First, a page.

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3 Days Wine Tasting & Harvest Experience in Portugal

Portugal Wine Tours and Culinary Holiday

The trip to Porto can introduce you to some of the favorite Porto sights and locals. Embark on a trip to the heart of Portugal’s wine country and explore the city of Porto to discover the region at its busiest. Wander the vertiginous streets winding upwards from the banks of the Duoro River and you can experience the generosity and fine manners of the Portuenses (that’s a slightly less colloquial term for the locals).


  • Enjoy Portuguese wine tastings
  • Learn the history of wine-making in the Douro Valley
  • Experience and take part in the famous grape tread aspect of the wine-making process
  • Take the chance to explore the streets of the city of Porto
  • Feast on delicious local cuisine
  • 2 nights accommodation


2 days with instruction in English
Spoken languages: English
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During the trip, you will stay in a comfortable 3-star hotel.


Day 1 - Arrival

Arrive in the heart of Porto and discover Vila Nova de Gaia. Separated from Porto by the sweeping Douro River, this bustling town is the true home of port production - the perfect place to kick off your trip with a tour of the ageing cellars and a tasting of fine wines.

Day 2 - Vineyards visit

Today, you’ll head to the vineyards in the midst of their harvest and, after a wine tasting with the vintners and a lunch of local delicacies paired with classic Portuguese wines, you’ll take part in the grape treading part of the wine-making process; your contribution to the year’s harvest!

Porto and the Douro Valley are most famous for the production of port wine. Whilst the Douro does produce table wines - a range of reds and even some whites - it is the production of port for which the region is most well-known.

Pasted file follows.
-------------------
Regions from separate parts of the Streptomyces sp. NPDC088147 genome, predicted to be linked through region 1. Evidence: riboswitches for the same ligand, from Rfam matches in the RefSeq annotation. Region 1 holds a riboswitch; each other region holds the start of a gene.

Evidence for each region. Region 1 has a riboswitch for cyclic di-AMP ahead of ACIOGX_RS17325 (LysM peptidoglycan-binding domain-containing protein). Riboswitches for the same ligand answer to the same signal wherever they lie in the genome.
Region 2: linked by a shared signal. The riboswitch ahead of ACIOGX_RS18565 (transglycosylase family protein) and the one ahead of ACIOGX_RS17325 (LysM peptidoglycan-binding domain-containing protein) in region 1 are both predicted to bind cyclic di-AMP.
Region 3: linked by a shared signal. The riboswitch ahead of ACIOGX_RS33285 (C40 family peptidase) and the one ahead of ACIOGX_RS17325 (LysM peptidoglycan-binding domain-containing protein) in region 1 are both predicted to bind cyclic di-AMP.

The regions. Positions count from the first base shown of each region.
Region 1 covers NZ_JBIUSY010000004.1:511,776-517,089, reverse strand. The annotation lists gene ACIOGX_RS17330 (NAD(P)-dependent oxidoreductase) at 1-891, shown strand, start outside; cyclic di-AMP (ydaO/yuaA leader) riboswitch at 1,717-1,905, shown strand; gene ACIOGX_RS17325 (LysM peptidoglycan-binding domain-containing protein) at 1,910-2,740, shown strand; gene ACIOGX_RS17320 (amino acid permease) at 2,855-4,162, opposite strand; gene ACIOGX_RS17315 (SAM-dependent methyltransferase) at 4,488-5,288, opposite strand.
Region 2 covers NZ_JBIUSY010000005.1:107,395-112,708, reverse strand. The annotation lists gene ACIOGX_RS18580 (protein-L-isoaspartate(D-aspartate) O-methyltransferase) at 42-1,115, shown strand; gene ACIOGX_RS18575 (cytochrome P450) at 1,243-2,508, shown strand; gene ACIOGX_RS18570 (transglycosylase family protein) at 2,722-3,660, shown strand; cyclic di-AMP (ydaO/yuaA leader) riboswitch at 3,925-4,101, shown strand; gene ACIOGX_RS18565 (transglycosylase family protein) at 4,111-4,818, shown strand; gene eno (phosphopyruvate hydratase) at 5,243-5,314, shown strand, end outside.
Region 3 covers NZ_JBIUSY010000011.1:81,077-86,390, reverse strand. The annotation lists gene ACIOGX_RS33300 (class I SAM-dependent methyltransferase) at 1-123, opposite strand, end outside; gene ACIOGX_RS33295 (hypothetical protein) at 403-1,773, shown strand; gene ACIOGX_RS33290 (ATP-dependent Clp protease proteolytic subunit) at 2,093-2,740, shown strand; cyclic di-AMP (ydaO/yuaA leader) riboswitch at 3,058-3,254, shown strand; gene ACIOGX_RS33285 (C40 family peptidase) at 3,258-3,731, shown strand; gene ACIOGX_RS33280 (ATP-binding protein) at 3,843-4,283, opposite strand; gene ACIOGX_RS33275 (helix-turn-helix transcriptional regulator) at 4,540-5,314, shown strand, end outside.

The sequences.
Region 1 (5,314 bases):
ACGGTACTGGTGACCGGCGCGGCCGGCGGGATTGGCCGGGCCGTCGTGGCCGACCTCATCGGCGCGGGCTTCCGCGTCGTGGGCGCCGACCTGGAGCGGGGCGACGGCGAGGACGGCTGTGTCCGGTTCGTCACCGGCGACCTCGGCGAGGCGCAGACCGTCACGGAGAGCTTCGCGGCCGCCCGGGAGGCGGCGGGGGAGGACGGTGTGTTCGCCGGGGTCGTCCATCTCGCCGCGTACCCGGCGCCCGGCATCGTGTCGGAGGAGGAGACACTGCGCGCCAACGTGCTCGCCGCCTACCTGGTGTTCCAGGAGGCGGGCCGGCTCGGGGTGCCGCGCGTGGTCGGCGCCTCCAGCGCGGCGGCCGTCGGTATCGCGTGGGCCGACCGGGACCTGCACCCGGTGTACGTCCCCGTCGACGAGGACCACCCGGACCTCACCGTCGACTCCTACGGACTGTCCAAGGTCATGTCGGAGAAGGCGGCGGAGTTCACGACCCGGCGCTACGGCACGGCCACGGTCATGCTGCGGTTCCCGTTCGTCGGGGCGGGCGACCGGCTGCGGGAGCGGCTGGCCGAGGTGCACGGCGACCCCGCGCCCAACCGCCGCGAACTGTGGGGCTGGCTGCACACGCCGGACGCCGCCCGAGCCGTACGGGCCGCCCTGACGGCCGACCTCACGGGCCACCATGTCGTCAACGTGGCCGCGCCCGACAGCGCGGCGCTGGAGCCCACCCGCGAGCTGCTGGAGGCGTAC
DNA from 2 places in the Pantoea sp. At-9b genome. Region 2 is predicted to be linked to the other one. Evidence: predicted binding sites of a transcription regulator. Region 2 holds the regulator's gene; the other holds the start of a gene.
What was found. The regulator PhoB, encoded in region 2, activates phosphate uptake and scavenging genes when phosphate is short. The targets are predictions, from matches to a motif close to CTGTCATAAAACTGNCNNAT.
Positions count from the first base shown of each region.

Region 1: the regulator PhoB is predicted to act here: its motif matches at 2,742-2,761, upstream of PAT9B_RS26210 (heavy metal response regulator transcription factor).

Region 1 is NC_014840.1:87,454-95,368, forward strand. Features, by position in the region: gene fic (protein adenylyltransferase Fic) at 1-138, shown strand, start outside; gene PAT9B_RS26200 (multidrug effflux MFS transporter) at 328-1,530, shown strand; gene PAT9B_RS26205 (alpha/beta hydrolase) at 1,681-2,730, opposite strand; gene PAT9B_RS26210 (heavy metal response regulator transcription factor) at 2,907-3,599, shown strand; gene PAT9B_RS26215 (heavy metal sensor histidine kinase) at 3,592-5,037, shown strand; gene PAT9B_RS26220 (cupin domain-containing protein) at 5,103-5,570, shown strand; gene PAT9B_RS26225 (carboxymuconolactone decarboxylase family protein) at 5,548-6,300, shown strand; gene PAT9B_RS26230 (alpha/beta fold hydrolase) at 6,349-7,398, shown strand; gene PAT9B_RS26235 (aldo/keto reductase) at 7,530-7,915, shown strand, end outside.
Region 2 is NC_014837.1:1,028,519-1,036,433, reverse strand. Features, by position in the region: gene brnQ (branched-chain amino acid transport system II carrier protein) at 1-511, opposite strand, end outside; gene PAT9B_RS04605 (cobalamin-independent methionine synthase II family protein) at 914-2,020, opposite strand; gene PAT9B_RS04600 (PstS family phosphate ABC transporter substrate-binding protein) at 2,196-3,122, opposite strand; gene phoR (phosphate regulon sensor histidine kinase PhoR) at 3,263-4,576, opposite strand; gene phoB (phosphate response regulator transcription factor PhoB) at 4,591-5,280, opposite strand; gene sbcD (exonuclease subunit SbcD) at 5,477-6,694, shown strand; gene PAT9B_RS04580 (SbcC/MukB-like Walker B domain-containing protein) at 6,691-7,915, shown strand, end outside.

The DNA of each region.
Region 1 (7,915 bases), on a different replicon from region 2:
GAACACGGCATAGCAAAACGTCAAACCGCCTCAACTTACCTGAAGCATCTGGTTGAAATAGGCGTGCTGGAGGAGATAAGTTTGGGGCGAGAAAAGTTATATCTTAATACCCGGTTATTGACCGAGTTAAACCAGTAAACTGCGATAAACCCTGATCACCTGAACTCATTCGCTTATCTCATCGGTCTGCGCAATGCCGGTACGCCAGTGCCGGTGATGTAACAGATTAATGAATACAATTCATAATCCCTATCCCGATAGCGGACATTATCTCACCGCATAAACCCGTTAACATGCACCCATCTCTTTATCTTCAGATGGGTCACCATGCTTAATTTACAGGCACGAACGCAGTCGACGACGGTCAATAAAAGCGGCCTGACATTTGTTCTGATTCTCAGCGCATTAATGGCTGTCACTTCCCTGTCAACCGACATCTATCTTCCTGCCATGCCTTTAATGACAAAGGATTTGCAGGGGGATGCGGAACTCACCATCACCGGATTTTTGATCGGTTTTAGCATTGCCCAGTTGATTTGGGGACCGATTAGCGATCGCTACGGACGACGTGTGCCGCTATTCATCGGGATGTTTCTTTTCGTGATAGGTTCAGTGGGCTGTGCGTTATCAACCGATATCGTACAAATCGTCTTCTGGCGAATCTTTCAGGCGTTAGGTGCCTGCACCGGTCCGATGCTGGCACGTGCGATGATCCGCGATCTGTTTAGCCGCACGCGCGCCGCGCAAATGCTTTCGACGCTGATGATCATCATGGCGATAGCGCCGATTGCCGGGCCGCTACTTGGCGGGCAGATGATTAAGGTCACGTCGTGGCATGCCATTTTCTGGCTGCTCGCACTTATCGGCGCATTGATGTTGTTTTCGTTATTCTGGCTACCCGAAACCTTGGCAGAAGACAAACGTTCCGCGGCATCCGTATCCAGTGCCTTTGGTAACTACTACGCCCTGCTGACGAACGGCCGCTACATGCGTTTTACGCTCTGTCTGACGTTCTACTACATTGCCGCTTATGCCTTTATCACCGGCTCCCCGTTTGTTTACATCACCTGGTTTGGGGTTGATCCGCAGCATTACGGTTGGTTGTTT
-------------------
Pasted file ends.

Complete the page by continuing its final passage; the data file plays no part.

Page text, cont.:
Port is perhaps the world’s most famous fortified wine and one of the most famous sweet wines. Generally enjoyed as a dessert wine, though also produced as a dry wine, port can be red, white, tawny or even rosé. Like champagne, port can only be produced around Porto, in the Douro Valley and is produced in several styles.

  • The first style is red port. By far the most popular and common, red ports are made from a range of grapes, including Touriga Franca, Touriga Nacional, Tempranillo, and Tinta Barroca. There are a number of types of red port. Ruby port is sweet, fruity and young, and is generally the most commonly found and cheapest. Vintage port is aged for two or three years in the barrel, then aged again in the bottle for anything up to 40 years. Reserve port is similar to Vintage, except drunk young. Finally, late bottled vintage ports are aged for slightly longer - around five years - in the barrel before being bottled and drunk young.
  • The next style is tawny port. Tawny ports are made from red grapes, but aged for a particularly long time in barrels, causing their color to mellow to a golden-brown thanks to oxygen exposure. These ports tend to have a nutty flavor to them, which alters depending on the time spent in the barrell - typically either 10, 20, 30 or 40 years.
  • Another style is white port. White port, made from grape varietals such as Robigato, Viosinho, Malvasia, and Gouveio, is rarer than its red and tawny siblings. If young, these ports are often served as part of a cocktail (white port and tonic is fairly popular in the Porto region) or served by themselves, chilled, if older.